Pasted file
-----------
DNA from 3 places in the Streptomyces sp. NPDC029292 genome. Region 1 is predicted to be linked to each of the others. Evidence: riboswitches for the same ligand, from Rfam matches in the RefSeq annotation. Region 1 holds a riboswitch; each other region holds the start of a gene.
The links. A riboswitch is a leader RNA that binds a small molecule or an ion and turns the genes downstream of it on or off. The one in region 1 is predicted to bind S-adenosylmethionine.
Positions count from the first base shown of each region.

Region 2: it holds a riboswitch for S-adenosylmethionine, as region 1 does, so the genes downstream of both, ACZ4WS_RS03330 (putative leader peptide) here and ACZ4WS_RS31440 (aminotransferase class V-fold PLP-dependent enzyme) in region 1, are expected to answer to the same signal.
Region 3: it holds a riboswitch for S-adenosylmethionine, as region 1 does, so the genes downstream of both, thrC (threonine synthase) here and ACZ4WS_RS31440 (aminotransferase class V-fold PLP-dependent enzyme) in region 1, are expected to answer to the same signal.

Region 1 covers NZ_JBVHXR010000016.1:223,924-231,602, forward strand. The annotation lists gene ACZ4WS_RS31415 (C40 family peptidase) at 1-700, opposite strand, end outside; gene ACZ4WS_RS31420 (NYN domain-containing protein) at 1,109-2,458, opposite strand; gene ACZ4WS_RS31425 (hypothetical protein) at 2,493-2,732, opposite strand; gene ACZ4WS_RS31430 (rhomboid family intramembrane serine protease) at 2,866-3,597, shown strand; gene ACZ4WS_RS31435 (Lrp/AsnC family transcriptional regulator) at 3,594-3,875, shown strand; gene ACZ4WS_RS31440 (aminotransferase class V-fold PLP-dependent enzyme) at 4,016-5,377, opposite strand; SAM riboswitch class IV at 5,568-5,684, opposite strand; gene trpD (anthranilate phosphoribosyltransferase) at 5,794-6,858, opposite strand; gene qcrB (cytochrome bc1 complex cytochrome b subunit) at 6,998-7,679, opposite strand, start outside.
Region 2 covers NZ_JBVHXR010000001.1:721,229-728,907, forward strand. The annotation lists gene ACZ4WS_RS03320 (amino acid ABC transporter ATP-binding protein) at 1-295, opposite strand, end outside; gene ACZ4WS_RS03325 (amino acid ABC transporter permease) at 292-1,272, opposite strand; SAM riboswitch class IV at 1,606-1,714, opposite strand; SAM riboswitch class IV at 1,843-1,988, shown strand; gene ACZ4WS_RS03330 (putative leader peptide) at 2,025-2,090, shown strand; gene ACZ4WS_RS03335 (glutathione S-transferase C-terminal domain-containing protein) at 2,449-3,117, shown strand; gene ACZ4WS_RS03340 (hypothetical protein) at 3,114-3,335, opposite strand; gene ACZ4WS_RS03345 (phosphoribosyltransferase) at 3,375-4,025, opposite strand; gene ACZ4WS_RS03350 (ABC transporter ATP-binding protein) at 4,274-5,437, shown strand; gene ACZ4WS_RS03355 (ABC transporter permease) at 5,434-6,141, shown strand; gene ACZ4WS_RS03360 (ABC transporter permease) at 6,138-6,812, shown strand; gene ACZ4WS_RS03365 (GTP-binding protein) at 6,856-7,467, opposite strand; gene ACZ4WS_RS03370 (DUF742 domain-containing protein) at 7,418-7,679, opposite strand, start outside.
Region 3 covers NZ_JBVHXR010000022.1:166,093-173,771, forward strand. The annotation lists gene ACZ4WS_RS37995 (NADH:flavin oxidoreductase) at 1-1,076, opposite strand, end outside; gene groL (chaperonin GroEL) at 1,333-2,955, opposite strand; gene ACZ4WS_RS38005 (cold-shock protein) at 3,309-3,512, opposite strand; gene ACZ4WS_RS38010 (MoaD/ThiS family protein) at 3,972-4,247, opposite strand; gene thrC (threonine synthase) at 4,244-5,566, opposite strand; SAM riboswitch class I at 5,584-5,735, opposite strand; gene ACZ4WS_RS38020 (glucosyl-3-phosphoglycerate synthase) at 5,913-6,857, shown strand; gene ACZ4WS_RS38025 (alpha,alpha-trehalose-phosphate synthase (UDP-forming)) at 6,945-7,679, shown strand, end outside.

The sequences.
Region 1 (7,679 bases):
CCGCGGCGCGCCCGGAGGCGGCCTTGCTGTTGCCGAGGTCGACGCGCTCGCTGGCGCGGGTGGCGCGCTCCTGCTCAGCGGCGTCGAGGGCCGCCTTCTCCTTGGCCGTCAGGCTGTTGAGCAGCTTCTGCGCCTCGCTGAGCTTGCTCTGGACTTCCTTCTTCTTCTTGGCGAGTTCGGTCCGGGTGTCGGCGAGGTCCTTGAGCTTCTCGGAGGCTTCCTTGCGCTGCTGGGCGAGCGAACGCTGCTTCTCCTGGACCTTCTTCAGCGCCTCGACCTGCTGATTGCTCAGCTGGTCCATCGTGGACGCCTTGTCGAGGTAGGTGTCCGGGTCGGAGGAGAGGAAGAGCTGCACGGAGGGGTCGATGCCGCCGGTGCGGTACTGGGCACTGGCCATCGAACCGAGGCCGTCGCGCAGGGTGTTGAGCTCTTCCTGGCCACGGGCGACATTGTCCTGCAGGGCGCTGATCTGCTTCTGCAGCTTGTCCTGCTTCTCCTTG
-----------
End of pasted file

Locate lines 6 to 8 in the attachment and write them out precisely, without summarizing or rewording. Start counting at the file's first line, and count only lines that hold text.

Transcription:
Region 1 covers NZ_JBVHXR010000016.1:223,924-231,602, forward strand. The annotation lists gene ACZ4WS_RS31415 (C40 family peptidase) at 1-700, opposite strand, end outside; gene ACZ4WS_RS31420 (NYN domain-containing protein) at 1,109-2,458, opposite strand; gene ACZ4WS_RS31425 (hypothetical protein) at 2,493-2,732, opposite strand; gene ACZ4WS_RS31430 (rhomboid family intramembrane serine protease) at 2,866-3,597, shown strand; gene ACZ4WS_RS31435 (Lrp/AsnC family transcriptional regulator) at 3,594-3,875, shown strand; gene ACZ4WS_RS31440 (aminotransferase class V-fold PLP-dependent enzyme) at 4,016-5,377, opposite strand; SAM riboswitch class IV at 5,568-5,684, opposite strand; gene trpD (anthranilate phosphoribosyltransferase) at 5,794-6,858, opposite strand; gene qcrB (cytochrome bc1 complex cytochrome b subunit) at 6,998-7,679, opposite strand, start outside.
Region 2 covers NZ_JBVHXR010000001.1:721,229-728,907, forward strand. The annotation lists gene ACZ4WS_RS03320 (amino acid ABC transporter ATP-binding protein) at 1-295, opposite strand, end outside; gene ACZ4WS_RS03325 (amino acid ABC transporter permease) at 292-1,272, opposite strand; SAM riboswitch class IV at 1,606-1,714, opposite strand; SAM riboswitch class IV at 1,843-1,988, shown strand; gene ACZ4WS_RS03330 (putative leader peptide) at 2,025-2,090, shown strand; gene ACZ4WS_RS03335 (glutathione S-transferase C-terminal domain-containing protein) at 2,449-3,117, shown strand; gene ACZ4WS_RS03340 (hypothetical protein) at 3,114-3,335, opposite strand; gene ACZ4WS_RS03345 (phosphoribosyltransferase) at 3,375-4,025, opposite strand; gene ACZ4WS_RS03350 (ABC transporter ATP-binding protein) at 4,274-5,437, shown strand; gene ACZ4WS_RS03355 (ABC transporter permease) at 5,434-6,141, shown strand; gene ACZ4WS_RS03360 (ABC transporter permease) at 6,138-6,812, shown strand; gene ACZ4WS_RS03365 (GTP-binding protein) at 6,856-7,467, opposite strand; gene ACZ4WS_RS03370 (DUF742 domain-containing protein) at 7,418-7,679, opposite strand, start outside.
Region 3 covers NZ_JBVHXR010000022.1:166,093-173,771, forward strand. The annotation lists gene ACZ4WS_RS37995 (NADH:flavin oxidoreductase) at 1-1,076, opposite strand, end outside; gene groL (chaperonin GroEL) at 1,333-2,955, opposite strand; gene ACZ4WS_RS38005 (cold-shock protein) at 3,309-3,512, opposite strand; gene ACZ4WS_RS38010 (MoaD/ThiS family protein) at 3,972-4,247, opposite strand; gene thrC (threonine synthase) at 4,244-5,566, opposite strand; SAM riboswitch class I at 5,584-5,735, opposite strand; gene ACZ4WS_RS38020 (glucosyl-3-phosphoglycerate synthase) at 5,913-6,857, shown strand; gene ACZ4WS_RS38025 (alpha,alpha-trehalose-phosphate synthase (UDP-forming)) at 6,945-7,679, shown strand, end outside.